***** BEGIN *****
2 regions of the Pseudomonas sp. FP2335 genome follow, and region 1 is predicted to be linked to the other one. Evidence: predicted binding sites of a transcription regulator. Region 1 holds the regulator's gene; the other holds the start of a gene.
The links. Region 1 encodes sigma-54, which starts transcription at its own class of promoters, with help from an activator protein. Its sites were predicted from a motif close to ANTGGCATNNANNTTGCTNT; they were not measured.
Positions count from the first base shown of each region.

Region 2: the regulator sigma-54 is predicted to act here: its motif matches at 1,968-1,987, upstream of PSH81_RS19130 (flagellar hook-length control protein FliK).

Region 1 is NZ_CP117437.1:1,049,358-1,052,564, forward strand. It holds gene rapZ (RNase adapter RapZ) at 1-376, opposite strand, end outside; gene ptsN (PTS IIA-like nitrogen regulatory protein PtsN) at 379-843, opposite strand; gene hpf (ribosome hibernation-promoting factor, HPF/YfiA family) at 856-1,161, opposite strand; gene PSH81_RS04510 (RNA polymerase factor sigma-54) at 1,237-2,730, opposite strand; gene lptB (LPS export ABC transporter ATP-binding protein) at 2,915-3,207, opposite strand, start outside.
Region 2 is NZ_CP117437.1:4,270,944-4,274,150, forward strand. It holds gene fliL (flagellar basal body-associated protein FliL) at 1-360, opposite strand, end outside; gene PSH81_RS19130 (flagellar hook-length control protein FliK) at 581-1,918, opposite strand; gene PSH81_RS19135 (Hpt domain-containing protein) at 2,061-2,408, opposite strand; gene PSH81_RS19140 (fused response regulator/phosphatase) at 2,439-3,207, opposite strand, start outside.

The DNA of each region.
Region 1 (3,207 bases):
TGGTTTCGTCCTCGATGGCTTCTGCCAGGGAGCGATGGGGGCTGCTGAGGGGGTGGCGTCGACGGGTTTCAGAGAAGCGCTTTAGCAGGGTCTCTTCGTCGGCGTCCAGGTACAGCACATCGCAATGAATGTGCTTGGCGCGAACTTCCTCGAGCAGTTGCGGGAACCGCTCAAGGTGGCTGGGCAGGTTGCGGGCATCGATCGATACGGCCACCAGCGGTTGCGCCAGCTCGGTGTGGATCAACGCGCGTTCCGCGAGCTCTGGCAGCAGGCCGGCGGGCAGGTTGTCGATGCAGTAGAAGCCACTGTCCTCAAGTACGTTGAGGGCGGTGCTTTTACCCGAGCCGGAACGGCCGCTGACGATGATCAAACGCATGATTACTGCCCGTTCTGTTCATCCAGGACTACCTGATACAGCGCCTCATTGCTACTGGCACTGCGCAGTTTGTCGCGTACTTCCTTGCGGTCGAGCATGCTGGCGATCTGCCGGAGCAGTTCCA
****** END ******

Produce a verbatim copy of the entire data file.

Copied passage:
2 regions of the Pseudomonas sp. FP2335 genome follow, and region 1 is predicted to be linked to the other one. Evidence: predicted binding sites of a transcription regulator. Region 1 holds the regulator's gene; the other holds the start of a gene.
The links. Region 1 encodes sigma-54, which starts transcription at its own class of promoters, with help from an activator protein. Its sites were predicted from a motif close to ANTGGCATNNANNTTGCTNT; they were not measured.
Positions count from the first base shown of each region.

Region 2: the regulator sigma-54 is predicted to act here: its motif matches at 1,968-1,987, upstream of PSH81_RS19130 (flagellar hook-length control protein FliK).

Region 1 is NZ_CP117437.1:1,049,358-1,052,564, forward strand. It holds gene rapZ (RNase adapter RapZ) at 1-376, opposite strand, end outside; gene ptsN (PTS IIA-like nitrogen regulatory protein PtsN) at 379-843, opposite strand; gene hpf (ribosome hibernation-promoting factor, HPF/YfiA family) at 856-1,161, opposite strand; gene PSH81_RS04510 (RNA polymerase factor sigma-54) at 1,237-2,730, opposite strand; gene lptB (LPS export ABC transporter ATP-binding protein) at 2,915-3,207, opposite strand, start outside.
Region 2 is NZ_CP117437.1:4,270,944-4,274,150, forward strand. It holds gene fliL (flagellar basal body-associated protein FliL) at 1-360, opposite strand, end outside; gene PSH81_RS19130 (flagellar hook-length control protein FliK) at 581-1,918, opposite strand; gene PSH81_RS19135 (Hpt domain-containing protein) at 2,061-2,408, opposite strand; gene PSH81_RS19140 (fused response regulator/phosphatase) at 2,439-3,207, opposite strand, start outside.

The DNA of each region.
Region 1 (3,207 bases):
TGGTTTCGTCCTCGATGGCTTCTGCCAGGGAGCGATGGGGGCTGCTGAGGGGGTGGCGTCGACGGGTTTCAGAGAAGCGCTTTAGCAGGGTCTCTTCGTCGGCGTCCAGGTACAGCACATCGCAATGAATGTGCTTGGCGCGAACTTCCTCGAGCAGTTGCGGGAACCGCTCAAGGTGGCTGGGCAGGTTGCGGGCATCGATCGATACGGCCACCAGCGGTTGCGCCAGCTCGGTGTGGATCAACGCGCGTTCCGCGAGCTCTGGCAGCAGGCCGGCGGGCAGGTTGTCGATGCAGTAGAAGCCACTGTCCTCAAGTACGTTGAGGGCGGTGCTTTTACCCGAGCCGGAACGGCCGCTGACGATGATCAAACGCATGATTACTGCCCGTTCTGTTCATCCAGGACTACCTGATACAGCGCCTCATTGCTACTGGCACTGCGCAGTTTGTCGCGTACTTCCTTGCGGTCGAGCATGCTGGCGATCTGCCGGAGCAGTTCCA